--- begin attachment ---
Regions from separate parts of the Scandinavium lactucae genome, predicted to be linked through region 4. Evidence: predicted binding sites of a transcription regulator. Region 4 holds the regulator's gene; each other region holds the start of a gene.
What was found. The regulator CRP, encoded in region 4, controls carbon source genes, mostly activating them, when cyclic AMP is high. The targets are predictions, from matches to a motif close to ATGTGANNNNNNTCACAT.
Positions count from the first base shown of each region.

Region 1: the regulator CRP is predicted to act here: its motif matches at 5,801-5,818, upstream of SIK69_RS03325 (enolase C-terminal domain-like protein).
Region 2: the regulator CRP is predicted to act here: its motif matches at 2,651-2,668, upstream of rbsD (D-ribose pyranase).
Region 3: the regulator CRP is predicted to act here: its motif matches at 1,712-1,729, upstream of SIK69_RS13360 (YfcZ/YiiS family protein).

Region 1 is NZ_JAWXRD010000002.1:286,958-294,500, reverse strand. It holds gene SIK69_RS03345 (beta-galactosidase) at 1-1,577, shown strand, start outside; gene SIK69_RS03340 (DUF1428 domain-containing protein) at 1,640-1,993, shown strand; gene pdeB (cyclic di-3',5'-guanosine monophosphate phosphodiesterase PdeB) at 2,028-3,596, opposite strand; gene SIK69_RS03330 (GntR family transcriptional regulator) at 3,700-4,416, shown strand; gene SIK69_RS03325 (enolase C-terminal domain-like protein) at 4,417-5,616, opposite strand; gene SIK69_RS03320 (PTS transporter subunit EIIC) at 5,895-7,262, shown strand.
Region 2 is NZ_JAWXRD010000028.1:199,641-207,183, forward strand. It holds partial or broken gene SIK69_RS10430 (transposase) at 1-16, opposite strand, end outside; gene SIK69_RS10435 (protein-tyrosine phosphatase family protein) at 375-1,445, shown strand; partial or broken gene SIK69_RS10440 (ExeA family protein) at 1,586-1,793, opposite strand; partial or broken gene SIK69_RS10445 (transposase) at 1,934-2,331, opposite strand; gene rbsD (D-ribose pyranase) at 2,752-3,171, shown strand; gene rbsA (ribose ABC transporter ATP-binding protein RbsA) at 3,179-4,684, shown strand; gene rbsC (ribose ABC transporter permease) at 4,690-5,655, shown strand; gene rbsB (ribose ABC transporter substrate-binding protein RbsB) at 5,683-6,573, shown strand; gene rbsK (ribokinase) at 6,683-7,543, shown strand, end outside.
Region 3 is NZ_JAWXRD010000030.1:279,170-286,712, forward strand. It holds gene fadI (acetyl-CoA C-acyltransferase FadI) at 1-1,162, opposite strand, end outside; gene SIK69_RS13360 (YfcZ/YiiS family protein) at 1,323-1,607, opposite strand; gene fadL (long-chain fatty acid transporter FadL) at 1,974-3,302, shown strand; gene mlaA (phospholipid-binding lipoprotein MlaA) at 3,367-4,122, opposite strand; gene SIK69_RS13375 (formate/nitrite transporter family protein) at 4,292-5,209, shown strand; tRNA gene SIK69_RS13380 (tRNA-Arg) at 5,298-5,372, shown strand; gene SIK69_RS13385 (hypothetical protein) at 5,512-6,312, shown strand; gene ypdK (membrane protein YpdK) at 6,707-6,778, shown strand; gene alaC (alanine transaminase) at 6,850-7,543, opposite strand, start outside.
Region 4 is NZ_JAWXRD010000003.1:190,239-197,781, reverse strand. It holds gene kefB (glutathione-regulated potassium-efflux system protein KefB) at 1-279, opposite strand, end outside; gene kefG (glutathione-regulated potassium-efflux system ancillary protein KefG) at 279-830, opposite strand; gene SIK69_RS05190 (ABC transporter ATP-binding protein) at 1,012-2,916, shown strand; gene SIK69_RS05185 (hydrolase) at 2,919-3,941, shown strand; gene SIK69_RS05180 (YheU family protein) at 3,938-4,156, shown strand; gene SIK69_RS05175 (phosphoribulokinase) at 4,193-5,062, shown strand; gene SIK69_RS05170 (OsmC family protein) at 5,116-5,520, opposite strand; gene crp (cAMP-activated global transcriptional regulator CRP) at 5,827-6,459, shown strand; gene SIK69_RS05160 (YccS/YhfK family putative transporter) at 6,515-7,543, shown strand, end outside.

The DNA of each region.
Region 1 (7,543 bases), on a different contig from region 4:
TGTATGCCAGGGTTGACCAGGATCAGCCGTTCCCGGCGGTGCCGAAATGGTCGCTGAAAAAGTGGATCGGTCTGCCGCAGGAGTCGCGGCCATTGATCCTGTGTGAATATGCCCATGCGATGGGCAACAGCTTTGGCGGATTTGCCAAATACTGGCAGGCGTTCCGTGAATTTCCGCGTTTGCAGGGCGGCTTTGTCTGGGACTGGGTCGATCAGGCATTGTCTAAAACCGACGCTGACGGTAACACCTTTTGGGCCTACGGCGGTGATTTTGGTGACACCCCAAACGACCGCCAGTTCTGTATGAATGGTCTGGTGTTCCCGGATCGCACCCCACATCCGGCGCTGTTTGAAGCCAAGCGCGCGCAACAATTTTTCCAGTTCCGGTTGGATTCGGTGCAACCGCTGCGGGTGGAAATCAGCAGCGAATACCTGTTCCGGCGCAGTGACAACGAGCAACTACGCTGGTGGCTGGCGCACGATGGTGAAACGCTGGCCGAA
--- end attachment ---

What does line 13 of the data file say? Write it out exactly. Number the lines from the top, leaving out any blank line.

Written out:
TGTATGCCAGGGTTGACCAGGATCAGCCGTTCCCGGCGGTGCCGAAATGGTCGCTGAAAAAGTGGATCGGTCTGCCGCAGGAGTCGCGGCCATTGATCCTGTGTGAATATGCCCATGCGATGGGCAACAGCTTTGGCGGATTTGCCAAATACTGGCAGGCGTTCCGTGAATTTCCGCGTTTGCAGGGCGGCTTTGTCTGGGACTGGGTCGATCAGGCATTGTCTAAAACCGACGCTGACGGTAACACCTTTTGGGCCTACGGCGGTGATTTTGGTGACACCCCAAACGACCGCCAGTTCTGTATGAATGGTCTGGTGTTCCCGGATCGCACCCCACATCCGGCGCTGTTTGAAGCCAAGCGCGCGCAACAATTTTTCCAGTTCCGGTTGGATTCGGTGCAACCGCTGCGGGTGGAAATCAGCAGCGAATACCTGTTCCGGCGCAGTGACAACGAGCAACTACGCTGGTGGCTGGCGCACGATGGTGAAACGCTGGCCGAA